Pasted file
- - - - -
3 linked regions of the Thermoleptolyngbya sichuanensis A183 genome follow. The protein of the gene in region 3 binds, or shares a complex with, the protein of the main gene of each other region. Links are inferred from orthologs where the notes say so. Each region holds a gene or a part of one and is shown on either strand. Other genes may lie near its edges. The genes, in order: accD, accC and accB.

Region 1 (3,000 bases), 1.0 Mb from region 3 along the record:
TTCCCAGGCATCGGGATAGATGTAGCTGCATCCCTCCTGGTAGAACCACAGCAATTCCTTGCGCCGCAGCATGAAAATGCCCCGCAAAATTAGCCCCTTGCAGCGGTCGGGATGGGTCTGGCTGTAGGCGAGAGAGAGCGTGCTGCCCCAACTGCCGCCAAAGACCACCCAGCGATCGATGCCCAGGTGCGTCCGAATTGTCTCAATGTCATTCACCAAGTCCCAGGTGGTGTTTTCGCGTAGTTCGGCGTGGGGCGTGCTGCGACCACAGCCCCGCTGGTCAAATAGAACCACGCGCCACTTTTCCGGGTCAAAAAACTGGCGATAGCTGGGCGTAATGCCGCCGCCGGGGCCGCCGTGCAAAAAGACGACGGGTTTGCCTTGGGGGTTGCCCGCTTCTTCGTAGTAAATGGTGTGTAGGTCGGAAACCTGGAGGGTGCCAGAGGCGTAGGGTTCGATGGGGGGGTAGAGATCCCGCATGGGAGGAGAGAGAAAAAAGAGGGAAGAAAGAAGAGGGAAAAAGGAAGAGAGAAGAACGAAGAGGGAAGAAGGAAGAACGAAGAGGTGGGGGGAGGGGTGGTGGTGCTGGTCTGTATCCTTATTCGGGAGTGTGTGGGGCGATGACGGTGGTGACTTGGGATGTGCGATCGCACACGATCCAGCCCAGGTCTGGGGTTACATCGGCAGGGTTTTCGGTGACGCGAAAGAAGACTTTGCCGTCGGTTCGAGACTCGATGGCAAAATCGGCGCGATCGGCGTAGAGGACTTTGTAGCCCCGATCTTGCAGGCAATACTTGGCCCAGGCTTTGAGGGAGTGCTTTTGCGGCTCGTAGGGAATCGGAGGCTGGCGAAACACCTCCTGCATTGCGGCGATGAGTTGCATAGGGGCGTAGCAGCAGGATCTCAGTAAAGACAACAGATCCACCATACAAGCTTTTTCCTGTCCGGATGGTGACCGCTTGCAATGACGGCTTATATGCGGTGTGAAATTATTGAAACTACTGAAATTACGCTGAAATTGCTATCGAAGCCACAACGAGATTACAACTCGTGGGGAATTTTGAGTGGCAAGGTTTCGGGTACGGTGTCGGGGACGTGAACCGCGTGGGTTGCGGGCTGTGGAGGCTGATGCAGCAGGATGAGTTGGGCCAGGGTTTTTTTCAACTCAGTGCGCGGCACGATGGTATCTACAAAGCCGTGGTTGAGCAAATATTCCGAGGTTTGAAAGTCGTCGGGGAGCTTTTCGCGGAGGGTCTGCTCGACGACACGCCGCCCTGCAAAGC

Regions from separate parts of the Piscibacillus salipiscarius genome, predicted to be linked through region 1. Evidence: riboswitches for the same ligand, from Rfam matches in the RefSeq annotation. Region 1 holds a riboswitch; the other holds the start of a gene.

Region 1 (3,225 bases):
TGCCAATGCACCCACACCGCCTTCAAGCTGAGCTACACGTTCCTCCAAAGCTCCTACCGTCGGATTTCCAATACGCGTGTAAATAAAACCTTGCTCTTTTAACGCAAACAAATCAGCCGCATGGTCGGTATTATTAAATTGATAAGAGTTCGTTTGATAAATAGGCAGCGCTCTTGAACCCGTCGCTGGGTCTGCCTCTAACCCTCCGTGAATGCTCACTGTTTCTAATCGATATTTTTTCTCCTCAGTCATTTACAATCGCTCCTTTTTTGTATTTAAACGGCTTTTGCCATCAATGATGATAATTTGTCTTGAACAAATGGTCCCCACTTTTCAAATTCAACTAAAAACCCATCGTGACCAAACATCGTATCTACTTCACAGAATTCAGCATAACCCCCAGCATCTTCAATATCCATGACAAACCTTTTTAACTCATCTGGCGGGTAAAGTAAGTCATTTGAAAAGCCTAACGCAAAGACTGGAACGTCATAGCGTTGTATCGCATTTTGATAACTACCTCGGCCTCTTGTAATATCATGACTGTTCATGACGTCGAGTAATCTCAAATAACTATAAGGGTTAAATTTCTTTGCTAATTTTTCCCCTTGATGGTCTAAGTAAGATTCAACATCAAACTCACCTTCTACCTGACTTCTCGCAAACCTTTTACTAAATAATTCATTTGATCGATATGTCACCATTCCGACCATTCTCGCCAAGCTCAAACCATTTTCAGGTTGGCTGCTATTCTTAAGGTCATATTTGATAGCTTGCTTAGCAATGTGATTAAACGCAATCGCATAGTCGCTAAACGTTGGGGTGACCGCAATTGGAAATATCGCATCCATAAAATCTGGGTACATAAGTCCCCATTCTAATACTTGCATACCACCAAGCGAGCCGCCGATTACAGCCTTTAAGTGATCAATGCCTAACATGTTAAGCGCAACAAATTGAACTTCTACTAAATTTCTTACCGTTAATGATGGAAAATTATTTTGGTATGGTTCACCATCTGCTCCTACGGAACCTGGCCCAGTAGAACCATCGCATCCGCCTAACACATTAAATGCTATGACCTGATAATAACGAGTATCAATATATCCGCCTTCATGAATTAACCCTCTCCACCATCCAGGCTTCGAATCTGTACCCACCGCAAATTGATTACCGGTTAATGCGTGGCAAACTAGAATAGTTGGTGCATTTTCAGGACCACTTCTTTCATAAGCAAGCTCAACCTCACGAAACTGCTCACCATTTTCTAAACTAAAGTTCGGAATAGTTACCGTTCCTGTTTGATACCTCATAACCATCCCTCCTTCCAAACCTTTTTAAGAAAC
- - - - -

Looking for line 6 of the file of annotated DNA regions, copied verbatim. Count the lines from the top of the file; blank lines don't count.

TGCCAATGCACCCACACCGCCTTCAAGCTGAGCTACACGTTCCTCCAAAGCTCCTACCGTCGGATTTCCAATACGCGTGTAAATAAAACCTTGCTCTTTTAACGCAAACAAATCAGCCGCATGGTCGGTATTATTAAATTGATAAGAGTTCGTTTGATAAATAGGCAGCGCTCTTGAACCCGTCGCTGGGTCTGCCTCTAACCCTCCGTGAATGCTCACTGTTTCTAATCGATATTTTTTCTCCTCAGTCATTTACAATCGCTCCTTTTTTGTATTTAAACGGCTTTTGCCATCAATGATGATAATTTGTCTTGAACAAATGGTCCCCACTTTTCAAATTCAACTAAAAACCCATCGTGACCAAACATCGTATCTACTTCACAGAATTCAGCATAACCCCCAGCATCTTCAATATCCATGACAAACCTTTTTAACTCATCTGGCGGGTAAAGTAAGTCATTTGAAAAGCCTAACGCAAAGACTGGAACGTCATAGCGTTGTATCGCATTTTGATAACTACCTCGGCCTCTTGTAATATCATGACTGTTCATGACGTCGAGTAATCTCAAATAACTATAAGGGTTAAATTTCTTTGCTAATTTTTCCCCTTGATGGTCTAAGTAAGATTCAACATCAAACTCACCTTCTACCTGACTTCTCGCAAACCTTTTACTAAATAATTCATTTGATCGATATGTCACCATTCCGACCATTCTCGCCAAGCTCAAACCATTTTCAGGTTGGCTGCTATTCTTAAGGTCATATTTGATAGCTTGCTTAGCAATGTGATTAAACGCAATCGCATAGTCGCTAAACGTTGGGGTGACCGCAATTGGAAATATCGCATCCATAAAATCTGGGTACATAAGTCCCCATTCTAATACTTGCATACCACCAAGCGAGCCGCCGATTACAGCCTTTAAGTGATCAATGCCTAACATGTTAAGCGCAACAAATTGAACTTCTACTAAATTTCTTACCGTTAATGATGGAAAATTATTTTGGTATGGTTCACCATCTGCTCCTACGGAACCTGGCCCAGTAGAACCATCGCATCCGCCTAACACATTAAATGCTATGACCTGATAATAACGAGTATCAATATATCCGCCTTCATGAATTAACCCTCTCCACCATCCAGGCTTCGAATCTGTACCCACCGCAAATTGATTACCGGTTAATGCGTGGCAAACTAGAATAGTTGGTGCATTTTCAGGACCACTTCTTTCATAAGCAAGCTCAACCTCACGAAACTGCTCACCATTTTCTAAACTAAAGTTCGGAATAGTTACCGTTCCTGTTTGATACCTCATAACCATCCCTCCTTCCAAACCTTTTTAAGAAAC